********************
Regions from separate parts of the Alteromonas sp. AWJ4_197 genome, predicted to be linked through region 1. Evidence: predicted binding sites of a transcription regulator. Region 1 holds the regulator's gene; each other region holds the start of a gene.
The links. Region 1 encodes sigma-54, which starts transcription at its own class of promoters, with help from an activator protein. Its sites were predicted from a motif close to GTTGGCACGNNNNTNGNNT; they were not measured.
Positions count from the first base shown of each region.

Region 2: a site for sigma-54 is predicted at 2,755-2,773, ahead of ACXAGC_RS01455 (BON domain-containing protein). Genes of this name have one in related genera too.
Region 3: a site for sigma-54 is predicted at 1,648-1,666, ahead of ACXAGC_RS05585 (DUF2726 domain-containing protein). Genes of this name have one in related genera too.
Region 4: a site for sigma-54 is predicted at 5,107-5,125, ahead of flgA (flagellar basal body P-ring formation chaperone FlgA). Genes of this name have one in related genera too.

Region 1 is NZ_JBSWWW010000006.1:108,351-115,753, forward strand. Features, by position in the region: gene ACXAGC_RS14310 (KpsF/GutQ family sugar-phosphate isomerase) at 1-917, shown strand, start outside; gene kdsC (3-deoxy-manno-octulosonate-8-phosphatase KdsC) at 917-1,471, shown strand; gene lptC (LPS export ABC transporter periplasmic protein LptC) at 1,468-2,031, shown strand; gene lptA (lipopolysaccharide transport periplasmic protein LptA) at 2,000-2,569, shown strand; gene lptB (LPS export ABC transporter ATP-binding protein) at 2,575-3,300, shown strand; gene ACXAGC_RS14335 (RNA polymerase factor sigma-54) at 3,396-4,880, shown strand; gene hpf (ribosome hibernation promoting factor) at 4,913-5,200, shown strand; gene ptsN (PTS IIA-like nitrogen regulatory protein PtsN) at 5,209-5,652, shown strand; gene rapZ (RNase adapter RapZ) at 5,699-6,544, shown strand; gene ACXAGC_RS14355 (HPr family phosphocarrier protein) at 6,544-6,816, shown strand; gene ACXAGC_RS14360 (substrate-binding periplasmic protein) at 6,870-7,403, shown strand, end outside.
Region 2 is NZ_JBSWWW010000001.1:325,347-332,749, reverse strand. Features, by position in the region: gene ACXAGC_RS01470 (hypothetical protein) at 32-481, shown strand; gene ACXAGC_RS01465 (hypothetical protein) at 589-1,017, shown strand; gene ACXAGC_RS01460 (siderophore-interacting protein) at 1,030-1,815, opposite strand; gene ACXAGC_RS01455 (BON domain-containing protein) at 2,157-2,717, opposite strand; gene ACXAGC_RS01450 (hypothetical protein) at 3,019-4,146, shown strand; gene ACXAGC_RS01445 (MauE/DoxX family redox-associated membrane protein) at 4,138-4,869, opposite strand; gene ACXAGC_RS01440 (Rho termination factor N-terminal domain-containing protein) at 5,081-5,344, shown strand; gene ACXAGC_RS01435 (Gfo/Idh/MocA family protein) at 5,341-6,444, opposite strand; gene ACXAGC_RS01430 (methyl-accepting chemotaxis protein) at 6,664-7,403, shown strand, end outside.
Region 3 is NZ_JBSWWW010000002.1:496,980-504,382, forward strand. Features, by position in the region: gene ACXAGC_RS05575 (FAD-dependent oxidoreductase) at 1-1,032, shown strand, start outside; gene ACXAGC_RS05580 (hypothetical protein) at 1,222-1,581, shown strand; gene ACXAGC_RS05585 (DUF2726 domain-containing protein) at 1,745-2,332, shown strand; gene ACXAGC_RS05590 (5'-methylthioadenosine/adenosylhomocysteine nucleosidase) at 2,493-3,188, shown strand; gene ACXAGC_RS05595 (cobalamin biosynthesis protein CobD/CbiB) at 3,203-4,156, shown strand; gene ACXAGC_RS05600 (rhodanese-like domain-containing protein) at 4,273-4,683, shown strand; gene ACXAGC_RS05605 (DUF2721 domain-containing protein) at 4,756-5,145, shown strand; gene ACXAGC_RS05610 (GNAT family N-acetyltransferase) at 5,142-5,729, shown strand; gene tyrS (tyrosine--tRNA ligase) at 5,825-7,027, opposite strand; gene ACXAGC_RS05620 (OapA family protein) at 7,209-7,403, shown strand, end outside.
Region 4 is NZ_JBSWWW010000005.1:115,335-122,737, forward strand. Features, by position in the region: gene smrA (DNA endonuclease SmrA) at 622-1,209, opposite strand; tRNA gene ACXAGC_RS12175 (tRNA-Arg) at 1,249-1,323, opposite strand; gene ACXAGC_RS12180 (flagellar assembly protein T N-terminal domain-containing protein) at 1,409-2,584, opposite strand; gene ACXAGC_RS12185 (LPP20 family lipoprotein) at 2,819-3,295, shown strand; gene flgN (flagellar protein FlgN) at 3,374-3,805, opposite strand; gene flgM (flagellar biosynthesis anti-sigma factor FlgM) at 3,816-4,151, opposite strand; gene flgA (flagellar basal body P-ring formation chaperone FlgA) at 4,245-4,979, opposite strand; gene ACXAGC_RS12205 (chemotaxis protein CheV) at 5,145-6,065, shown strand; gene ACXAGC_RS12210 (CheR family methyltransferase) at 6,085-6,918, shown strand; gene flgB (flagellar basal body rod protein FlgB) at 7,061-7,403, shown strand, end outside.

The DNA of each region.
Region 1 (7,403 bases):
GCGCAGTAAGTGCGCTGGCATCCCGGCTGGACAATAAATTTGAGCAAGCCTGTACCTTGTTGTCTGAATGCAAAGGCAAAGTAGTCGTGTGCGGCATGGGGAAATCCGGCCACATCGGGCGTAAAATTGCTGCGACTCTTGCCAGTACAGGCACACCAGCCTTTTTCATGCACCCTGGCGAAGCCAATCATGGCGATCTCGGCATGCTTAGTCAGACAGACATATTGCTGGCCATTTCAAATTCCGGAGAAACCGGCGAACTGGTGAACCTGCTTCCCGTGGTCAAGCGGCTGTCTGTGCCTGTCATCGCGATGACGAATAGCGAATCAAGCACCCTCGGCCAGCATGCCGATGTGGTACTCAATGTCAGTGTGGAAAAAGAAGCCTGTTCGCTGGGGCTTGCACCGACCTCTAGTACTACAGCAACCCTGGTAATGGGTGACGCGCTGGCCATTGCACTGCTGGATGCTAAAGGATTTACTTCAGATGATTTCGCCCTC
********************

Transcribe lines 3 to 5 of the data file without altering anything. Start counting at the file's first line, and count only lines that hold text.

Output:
Positions count from the first base shown of each region.

Region 2: a site for sigma-54 is predicted at 2,755-2,773, ahead of ACXAGC_RS01455 (BON domain-containing protein). Genes of this name have one in related genera too.
Region 3: a site for sigma-54 is predicted at 1,648-1,666, ahead of ACXAGC_RS05585 (DUF2726 domain-containing protein). Genes of this name have one in related genera too.